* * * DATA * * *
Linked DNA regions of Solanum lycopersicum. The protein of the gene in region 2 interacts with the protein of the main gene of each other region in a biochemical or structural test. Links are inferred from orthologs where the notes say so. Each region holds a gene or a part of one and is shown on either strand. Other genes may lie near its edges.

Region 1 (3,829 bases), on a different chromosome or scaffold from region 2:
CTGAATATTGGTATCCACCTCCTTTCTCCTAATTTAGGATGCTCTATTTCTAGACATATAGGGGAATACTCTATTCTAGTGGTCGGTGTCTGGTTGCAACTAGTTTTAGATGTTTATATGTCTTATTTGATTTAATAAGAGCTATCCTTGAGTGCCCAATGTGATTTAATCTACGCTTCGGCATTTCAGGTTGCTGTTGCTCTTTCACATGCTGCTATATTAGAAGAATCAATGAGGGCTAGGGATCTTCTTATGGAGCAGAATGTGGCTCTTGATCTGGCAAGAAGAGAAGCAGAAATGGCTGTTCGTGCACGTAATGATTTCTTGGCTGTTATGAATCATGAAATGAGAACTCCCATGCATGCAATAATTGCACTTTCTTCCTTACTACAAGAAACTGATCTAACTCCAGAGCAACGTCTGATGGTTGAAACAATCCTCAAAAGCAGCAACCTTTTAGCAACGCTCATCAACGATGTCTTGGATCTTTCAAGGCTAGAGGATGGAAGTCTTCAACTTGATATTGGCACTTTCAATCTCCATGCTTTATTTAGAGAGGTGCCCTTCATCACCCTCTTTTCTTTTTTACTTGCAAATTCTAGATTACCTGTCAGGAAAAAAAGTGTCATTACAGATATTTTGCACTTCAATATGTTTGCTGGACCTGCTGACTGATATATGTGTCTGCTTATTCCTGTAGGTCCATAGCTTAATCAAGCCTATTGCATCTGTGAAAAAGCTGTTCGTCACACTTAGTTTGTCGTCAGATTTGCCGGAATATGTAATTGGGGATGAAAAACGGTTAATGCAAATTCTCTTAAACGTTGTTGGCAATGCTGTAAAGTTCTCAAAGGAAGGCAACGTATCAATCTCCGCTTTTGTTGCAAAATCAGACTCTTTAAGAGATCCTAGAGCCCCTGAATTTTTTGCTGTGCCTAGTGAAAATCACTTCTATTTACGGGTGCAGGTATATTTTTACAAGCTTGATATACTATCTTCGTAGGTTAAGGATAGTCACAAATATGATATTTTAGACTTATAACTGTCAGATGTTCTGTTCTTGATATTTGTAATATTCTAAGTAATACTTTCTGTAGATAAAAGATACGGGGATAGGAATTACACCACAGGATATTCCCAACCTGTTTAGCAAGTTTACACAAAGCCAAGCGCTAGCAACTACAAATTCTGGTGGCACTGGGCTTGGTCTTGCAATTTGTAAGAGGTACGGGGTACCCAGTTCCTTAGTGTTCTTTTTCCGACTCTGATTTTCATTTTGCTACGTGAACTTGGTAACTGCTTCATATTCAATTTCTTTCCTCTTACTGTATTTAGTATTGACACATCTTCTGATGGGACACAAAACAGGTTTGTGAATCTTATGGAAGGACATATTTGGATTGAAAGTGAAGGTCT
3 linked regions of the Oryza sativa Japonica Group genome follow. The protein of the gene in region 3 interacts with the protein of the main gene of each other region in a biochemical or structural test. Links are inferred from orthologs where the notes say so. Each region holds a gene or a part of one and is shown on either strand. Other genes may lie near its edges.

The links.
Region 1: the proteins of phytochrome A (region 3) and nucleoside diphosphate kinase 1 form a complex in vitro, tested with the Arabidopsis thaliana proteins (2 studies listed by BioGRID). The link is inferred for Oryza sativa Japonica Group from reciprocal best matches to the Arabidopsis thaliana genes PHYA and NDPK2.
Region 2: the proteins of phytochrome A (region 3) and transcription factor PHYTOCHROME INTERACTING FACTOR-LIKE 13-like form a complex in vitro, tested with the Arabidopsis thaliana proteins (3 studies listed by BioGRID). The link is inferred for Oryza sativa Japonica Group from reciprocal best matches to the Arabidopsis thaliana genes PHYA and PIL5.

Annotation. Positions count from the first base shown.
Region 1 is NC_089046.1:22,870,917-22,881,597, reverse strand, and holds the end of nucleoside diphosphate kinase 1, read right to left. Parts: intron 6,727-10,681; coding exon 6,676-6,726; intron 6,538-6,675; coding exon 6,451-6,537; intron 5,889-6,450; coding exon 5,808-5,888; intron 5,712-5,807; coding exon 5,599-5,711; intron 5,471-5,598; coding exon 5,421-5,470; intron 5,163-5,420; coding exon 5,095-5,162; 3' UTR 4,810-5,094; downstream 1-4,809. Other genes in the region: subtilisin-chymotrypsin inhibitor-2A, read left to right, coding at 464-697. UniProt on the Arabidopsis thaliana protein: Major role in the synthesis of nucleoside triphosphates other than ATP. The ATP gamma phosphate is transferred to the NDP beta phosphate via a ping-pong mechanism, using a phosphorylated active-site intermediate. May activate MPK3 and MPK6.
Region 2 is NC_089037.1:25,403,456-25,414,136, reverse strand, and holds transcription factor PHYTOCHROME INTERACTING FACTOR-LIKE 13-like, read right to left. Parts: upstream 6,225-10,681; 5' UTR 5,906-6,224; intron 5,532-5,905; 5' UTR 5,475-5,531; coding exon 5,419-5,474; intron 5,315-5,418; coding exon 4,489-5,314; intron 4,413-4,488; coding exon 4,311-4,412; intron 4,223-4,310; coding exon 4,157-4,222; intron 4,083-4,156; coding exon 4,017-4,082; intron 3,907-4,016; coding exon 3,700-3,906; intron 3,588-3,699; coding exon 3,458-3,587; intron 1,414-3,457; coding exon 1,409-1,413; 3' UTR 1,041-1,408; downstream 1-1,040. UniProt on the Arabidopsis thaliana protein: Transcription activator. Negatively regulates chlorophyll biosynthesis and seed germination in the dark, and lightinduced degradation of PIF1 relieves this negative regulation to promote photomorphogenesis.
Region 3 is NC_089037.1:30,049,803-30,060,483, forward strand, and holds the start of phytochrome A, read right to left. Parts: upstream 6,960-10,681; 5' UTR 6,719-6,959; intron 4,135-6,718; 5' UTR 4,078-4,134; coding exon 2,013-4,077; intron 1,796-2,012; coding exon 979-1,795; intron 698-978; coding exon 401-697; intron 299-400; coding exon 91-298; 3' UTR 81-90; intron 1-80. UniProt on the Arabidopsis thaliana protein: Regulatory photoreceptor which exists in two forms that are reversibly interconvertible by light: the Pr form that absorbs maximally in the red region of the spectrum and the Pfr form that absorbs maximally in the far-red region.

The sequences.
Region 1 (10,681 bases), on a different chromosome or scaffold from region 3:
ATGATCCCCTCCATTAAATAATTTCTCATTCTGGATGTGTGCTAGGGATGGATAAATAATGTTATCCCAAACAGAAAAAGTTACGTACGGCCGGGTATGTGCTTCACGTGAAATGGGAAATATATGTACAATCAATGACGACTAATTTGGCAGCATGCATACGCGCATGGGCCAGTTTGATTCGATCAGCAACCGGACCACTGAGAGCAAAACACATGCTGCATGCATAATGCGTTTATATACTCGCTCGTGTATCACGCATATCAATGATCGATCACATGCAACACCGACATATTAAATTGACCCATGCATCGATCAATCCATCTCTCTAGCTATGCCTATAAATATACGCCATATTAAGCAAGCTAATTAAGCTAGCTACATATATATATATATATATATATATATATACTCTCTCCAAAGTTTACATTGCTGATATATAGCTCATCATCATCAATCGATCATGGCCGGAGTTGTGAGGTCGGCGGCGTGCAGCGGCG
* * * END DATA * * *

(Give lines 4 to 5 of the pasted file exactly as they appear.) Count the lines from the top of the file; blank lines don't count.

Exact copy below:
3 linked regions of the Oryza sativa Japonica Group genome follow. The protein of the gene in region 3 interacts with the protein of the main gene of each other region in a biochemical or structural test. Links are inferred from orthologs where the notes say so. Each region holds a gene or a part of one and is shown on either strand. Other genes may lie near its edges.

The links.